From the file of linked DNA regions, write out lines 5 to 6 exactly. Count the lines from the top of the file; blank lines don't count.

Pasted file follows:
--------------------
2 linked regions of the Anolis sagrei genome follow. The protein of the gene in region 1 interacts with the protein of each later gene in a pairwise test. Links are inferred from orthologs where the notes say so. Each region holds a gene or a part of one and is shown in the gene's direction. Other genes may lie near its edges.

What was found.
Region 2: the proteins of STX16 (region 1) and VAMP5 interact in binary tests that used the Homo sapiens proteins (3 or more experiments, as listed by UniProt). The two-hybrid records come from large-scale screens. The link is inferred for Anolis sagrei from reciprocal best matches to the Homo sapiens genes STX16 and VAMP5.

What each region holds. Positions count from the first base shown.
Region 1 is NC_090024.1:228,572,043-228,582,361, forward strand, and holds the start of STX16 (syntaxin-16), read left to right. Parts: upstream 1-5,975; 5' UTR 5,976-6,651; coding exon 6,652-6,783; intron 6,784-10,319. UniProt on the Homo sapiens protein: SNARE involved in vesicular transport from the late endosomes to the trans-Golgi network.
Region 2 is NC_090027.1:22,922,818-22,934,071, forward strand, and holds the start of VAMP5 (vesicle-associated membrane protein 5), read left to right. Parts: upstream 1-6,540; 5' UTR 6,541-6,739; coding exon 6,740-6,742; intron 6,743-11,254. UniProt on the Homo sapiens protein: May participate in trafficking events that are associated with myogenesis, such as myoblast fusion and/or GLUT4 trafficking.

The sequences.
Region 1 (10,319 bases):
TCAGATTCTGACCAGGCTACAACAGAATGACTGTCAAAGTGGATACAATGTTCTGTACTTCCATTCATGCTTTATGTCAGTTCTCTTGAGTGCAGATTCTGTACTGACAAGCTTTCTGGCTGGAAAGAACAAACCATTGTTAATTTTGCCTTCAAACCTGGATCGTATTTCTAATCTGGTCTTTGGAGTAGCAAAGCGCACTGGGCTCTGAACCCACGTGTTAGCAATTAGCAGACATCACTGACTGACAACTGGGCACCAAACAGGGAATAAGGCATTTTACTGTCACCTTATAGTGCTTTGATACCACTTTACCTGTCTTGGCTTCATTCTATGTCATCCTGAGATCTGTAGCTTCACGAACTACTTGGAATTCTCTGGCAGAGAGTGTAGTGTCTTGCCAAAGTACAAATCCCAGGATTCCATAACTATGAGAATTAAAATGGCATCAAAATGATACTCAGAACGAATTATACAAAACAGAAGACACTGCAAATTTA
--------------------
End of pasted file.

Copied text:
Region 1 is NC_090024.1:228,572,043-228,582,361, forward strand, and holds the start of STX16 (syntaxin-16), read left to right. Parts: upstream 1-5,975; 5' UTR 5,976-6,651; coding exon 6,652-6,783; intron 6,784-10,319. UniProt on the Homo sapiens protein: SNARE involved in vesicular transport from the late endosomes to the trans-Golgi network.
Region 2 is NC_090027.1:22,922,818-22,934,071, forward strand, and holds the start of VAMP5 (vesicle-associated membrane protein 5), read left to right. Parts: upstream 1-6,540; 5' UTR 6,541-6,739; coding exon 6,740-6,742; intron 6,743-11,254. UniProt on the Homo sapiens protein: May participate in trafficking events that are associated with myogenesis, such as myoblast fusion and/or GLUT4 trafficking.